Written by Ken Kingery.

Paula Byron | EurekAlert!
Further information:
http://www.vt.edu

More articles from Life Sciences:

nachricht More genes are active in high-performance maize
19.01.2018 | Rheinische Friedrich-Wilhelms-Universität Bonn

nachricht How plants see light
19.01.2018 | Albert-Ludwigs-Universität Freiburg im Breisgau

All articles from Life Sciences >>>

The most recent press releases about innovation >>>

Die letzten 5 Focus-News des innovations-reports im Überblick:

Im Focus: Artificial agent designs quantum experiments

On the way to an intelligent laboratory, physicists from Innsbruck and Vienna present an artificial agent that autonomously designs quantum experiments. In initial experiments, the system has independently (re)discovered experimental techniques that are nowadays standard in modern quantum optical laboratories. This shows how machines could play a more creative role in research in the future.

We carry smartphones in our pockets, the streets are dotted with semi-autonomous cars, but in the research laboratory experiments are still being designed by...

Im Focus: Scientists decipher key principle behind reaction of metalloenzymes

So-called pre-distorted states accelerate photochemical reactions too

What enables electrons to be transferred swiftly, for example during photosynthesis? An interdisciplinary team of researchers has worked out the details of how...

Im Focus: The first precise measurement of a single molecule's effective charge

For the first time, scientists have precisely measured the effective electrical charge of a single molecule in solution. This fundamental insight of an SNSF Professor could also pave the way for future medical diagnostics.

Electrical charge is one of the key properties that allows molecules to interact. Life itself depends on this phenomenon: many biological processes involve...

Im Focus: Paradigm shift in Paris: Encouraging an holistic view of laser machining

At the JEC World Composite Show in Paris in March 2018, the Fraunhofer Institute for Laser Technology ILT will be focusing on the latest trends and innovations in laser machining of composites. Among other things, researchers at the booth shared with the Aachen Center for Integrative Lightweight Production (AZL) will demonstrate how lasers can be used for joining, structuring, cutting and drilling composite materials.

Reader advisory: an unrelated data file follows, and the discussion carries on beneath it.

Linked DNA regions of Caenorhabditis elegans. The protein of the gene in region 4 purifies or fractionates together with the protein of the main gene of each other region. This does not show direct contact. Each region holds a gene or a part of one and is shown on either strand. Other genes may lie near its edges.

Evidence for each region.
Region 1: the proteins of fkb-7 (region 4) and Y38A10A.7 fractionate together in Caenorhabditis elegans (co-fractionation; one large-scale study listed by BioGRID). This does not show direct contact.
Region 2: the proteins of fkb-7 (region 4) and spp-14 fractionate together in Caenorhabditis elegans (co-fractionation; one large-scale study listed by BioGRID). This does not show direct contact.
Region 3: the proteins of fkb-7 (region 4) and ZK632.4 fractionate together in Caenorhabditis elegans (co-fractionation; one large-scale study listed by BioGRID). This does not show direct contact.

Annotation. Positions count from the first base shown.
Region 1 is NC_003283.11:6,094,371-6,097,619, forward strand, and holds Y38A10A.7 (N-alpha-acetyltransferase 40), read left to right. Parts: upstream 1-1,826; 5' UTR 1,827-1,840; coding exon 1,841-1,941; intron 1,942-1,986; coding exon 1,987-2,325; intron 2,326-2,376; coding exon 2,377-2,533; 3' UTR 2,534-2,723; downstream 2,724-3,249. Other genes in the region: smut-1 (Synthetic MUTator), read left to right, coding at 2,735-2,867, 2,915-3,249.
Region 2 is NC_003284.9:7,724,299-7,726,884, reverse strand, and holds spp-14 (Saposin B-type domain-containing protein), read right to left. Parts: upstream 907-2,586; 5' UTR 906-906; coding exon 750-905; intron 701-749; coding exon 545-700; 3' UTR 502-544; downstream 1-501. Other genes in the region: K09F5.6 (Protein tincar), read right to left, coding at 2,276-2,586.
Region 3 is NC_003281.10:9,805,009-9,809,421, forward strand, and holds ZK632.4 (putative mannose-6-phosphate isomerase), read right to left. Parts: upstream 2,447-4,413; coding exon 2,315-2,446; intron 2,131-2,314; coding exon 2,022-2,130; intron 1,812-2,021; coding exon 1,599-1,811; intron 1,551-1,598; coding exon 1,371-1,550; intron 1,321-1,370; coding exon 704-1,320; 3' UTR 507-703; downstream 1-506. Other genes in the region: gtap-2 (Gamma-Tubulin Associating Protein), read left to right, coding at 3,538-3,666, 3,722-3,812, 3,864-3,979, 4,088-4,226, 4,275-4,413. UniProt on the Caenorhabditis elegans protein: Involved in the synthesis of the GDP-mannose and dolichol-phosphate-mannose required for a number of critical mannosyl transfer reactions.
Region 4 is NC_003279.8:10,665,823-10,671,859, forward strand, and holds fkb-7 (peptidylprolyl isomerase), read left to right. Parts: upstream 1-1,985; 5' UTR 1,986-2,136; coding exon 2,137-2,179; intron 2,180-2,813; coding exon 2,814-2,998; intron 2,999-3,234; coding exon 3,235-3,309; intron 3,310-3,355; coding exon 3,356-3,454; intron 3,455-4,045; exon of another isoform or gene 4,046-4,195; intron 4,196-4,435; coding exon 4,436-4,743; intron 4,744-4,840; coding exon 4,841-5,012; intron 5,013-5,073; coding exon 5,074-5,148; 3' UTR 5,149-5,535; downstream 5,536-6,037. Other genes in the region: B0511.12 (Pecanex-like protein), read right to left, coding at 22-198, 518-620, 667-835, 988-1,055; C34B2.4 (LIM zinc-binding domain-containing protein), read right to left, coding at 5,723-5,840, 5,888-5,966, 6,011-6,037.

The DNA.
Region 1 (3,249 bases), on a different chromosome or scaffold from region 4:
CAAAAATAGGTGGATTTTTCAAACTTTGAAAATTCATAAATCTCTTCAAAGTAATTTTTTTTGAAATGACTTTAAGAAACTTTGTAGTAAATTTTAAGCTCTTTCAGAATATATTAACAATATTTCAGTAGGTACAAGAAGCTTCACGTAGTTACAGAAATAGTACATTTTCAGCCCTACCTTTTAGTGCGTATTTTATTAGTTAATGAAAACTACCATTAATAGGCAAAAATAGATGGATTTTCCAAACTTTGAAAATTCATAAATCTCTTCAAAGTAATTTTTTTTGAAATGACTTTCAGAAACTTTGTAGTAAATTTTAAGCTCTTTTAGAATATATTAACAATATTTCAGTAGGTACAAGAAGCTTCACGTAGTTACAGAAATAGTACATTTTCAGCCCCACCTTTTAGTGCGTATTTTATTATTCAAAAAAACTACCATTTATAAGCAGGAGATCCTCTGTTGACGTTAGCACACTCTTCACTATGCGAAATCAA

No other industry has attracted as much public attention to composite materials as the automotive industry, which along with the aerospace industry is a driver...

Im Focus: Room-temperature multiferroic thin films and their properties

Scientists at Tokyo Institute of Technology (Tokyo Tech) and Tohoku University have developed high-quality GFO epitaxial films and systematically investigated their ferroelectric and ferromagnetic properties. They also demonstrated the room-temperature magnetocapacitance effects of these GFO thin films.

Multiferroic materials show magnetically driven ferroelectricity. They are attracting increasing attention because of their fascinating properties such as...

All Focus news of the innovation-report >>>

Anzeige

Anzeige

Event News

10th International Symposium: “Advanced Battery Power – Kraftwerk Batterie” Münster, 10-11 April 2018

08.01.2018 | Event News

See, understand and experience the work of the future

11.12.2017 | Event News

Innovative strategies to tackle parasitic worms

08.12.2017 | Event News

 
Latest News

Let the good tubes roll

19.01.2018 | Materials Sciences

How cancer metastasis happens: Researchers reveal a key mechanism

19.01.2018 | Health and Medicine

Meteoritic stardust unlocks timing of supernova dust formation

19.01.2018 | Physics and Astronomy

VideoLinks
B2B-VideoLinks
More VideoLinks >>>